Folks are still seeing snakes. Leslie Burich heard blood chilling rattling from behind her on her front porch, from the spot where she had just picked up a flower pot. In their back yard, the dogs found a coral snake.
Across the street in the Live Oak cul-de-sac, as many as nine fawn romp and play in Lynn Cobb’s backyard. Usually, it’s two or three.
Hummingbird feeder action has picked up to the rate usually seen in August. Keep an eye on your feeders. Refilling empty feeders may be necessary before the two-to-three days when syrup “goes bad” in hot weather.
And, walking sticks are out in large numbers. Do you know which insects they eat? They don’t eat insects. They eat leaves.
Walking stick insects are found in 290-million-year-old rocks.
I ran in to get to grab a camera for a walking stick on the rose bush, to hear from Ron that he wanted to show me a walking stick on the yard light.
Remember the year of the gigantic walking sticks, when Free Press readers took photos of walking sticks beside a yardstick? A friend exclaimed as she saw a 7-inch walking stick on the brick wall behind her back, “I’m okay with nature. I just don’t want it crawling on me.”
That struck me as funny. (My response, when a telephone solicitor disturbed me last week, struck RonTom as funny. “I’m sorry. I don’t take calls by phone.”)
If you see walking sticks mating, hang up a “do not disturb” sign in your brain. If it’s the Anisomorpha ferruginea (commonly known as “Prairie Alligator”), when disturbed it sprays an acrid fluid from glands behind the head. The coupling can last for days. You can easily distinguish female from male – she’s large; he’s tiny. (Source: Texas Parks & Wildlife)
Female walking sticks greatly outnumber males, and a walking stick female can reproduce without a male. All her offspring will be female.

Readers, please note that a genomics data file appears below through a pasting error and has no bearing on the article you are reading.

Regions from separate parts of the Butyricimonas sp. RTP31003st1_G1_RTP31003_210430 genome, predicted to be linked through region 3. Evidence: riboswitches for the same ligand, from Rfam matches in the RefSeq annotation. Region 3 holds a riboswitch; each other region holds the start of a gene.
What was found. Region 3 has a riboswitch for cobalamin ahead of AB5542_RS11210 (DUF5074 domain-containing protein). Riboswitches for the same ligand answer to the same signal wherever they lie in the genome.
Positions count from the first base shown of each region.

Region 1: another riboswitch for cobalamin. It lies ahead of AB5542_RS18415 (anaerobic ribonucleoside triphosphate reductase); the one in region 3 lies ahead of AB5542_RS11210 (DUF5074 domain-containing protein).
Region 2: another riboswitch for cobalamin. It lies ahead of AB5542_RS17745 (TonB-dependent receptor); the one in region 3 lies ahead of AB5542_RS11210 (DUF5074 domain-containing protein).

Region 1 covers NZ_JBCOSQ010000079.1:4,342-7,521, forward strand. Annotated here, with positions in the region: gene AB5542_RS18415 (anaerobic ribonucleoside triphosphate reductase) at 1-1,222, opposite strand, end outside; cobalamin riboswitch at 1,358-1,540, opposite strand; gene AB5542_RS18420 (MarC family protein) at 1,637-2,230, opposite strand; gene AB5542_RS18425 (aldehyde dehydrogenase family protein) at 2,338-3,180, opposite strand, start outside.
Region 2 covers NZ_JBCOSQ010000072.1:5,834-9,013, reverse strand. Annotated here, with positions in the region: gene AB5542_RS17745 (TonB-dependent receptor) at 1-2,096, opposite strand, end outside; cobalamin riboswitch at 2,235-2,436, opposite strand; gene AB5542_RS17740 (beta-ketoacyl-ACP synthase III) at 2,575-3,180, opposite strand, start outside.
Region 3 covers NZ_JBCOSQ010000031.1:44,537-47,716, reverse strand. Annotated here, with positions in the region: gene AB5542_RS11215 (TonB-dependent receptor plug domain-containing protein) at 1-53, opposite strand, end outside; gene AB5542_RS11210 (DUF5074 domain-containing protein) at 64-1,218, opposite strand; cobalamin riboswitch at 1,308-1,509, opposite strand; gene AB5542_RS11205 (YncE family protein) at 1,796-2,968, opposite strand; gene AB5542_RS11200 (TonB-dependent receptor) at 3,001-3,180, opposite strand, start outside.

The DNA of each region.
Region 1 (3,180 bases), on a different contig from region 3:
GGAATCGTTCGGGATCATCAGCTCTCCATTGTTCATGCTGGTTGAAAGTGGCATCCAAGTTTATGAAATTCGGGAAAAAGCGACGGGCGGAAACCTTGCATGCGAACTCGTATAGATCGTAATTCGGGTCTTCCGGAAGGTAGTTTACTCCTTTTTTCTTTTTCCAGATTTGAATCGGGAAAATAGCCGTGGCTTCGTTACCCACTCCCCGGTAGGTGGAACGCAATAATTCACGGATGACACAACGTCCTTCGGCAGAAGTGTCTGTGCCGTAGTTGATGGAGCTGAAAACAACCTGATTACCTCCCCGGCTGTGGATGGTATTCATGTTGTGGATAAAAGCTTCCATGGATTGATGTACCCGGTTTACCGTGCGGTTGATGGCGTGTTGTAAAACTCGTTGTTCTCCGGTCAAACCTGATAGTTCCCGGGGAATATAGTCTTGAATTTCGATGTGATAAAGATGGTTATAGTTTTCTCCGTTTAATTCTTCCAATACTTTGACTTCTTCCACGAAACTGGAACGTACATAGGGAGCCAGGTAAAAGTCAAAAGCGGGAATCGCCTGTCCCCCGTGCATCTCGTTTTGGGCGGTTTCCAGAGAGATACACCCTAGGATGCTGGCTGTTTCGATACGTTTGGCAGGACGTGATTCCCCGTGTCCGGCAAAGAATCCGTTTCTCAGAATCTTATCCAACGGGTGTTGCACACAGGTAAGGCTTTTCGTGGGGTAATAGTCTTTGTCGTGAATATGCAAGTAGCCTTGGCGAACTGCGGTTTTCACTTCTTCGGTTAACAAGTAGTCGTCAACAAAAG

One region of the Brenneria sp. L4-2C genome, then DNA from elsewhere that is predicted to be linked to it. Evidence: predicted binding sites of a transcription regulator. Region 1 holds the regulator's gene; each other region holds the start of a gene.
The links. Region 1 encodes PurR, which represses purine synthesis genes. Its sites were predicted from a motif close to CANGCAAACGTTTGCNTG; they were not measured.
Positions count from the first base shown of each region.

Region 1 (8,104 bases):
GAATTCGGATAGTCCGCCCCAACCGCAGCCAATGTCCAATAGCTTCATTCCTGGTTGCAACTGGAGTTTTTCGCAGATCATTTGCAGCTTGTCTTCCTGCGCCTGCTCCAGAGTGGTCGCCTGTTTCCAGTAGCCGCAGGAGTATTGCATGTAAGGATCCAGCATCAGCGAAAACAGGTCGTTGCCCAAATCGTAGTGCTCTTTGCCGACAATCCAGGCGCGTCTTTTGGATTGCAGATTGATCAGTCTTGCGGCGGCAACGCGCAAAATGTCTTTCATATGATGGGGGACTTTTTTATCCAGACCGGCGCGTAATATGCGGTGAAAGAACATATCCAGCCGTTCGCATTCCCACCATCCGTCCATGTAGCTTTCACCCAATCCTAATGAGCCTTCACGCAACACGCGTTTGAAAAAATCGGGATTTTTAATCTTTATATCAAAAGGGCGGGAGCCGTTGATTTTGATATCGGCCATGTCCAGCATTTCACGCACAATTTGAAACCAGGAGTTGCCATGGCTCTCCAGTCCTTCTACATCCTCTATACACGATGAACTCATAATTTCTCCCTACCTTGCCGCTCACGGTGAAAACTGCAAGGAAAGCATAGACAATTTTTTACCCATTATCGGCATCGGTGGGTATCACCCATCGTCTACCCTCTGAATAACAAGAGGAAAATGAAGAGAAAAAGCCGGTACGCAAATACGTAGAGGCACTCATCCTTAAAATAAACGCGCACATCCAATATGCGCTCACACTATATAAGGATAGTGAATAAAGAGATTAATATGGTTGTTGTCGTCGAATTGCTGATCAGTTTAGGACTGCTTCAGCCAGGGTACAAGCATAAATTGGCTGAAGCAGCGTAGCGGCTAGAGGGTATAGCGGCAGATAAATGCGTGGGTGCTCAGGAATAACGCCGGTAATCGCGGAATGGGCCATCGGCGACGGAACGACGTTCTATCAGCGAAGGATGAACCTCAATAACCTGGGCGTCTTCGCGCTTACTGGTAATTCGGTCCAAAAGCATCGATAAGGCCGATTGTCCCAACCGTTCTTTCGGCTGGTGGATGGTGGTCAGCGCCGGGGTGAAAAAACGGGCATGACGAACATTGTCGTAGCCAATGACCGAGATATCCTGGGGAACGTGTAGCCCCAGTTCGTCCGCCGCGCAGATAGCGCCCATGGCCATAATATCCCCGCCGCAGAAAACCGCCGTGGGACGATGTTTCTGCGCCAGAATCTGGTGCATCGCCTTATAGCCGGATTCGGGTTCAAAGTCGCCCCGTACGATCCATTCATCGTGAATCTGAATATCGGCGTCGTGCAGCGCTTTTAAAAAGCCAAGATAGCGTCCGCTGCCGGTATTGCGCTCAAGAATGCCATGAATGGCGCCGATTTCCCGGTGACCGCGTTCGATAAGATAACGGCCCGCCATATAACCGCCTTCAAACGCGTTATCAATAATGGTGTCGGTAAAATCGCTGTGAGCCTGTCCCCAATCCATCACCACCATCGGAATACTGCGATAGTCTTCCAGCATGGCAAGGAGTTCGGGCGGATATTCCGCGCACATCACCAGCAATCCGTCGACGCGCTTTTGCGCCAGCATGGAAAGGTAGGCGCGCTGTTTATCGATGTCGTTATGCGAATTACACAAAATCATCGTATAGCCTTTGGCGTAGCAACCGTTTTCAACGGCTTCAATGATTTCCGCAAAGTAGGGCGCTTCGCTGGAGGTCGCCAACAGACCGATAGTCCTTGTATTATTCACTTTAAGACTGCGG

Young walking stick “nymphs” sometimes curl their tails over their backs to fool predators into thinking they’re a scorpion. The adults fool predators into thinking they’re a stick.
But, at night, walking sticks can fall prey to bats. With echolocation, bats can zero in on noises made by walking sticks.
Kiss’Me’ can zero in on scorpions in the dark. His “scorpion alert” bark beckoned us to the dark dining room on Sunday night. Sure enough ….
That was after we came in from a nice evening of parking on a hill with a view – to see fireworks. We planned to watch the Kyle display from a distance. What a treat to see more than two dozen others all around us on the horizon. We pulled away at 10:30, while many were going full blast.
What a blast everyone had at the Mountain City Parade and Lawnmower Races. Congratulations to Tiffany Curnutt, who took home the first place trophy!
Tiffany had a hot tidbit at the event. Mountain City and the Sheriff’s Department are in the contract stage for a substation right here in Mountain City – in the City’s itsy bitsy building.
Hot or cold or nine days old, please send tidbits! 512-268-5678 or email email@example.com.
Thanks! Love, Pauline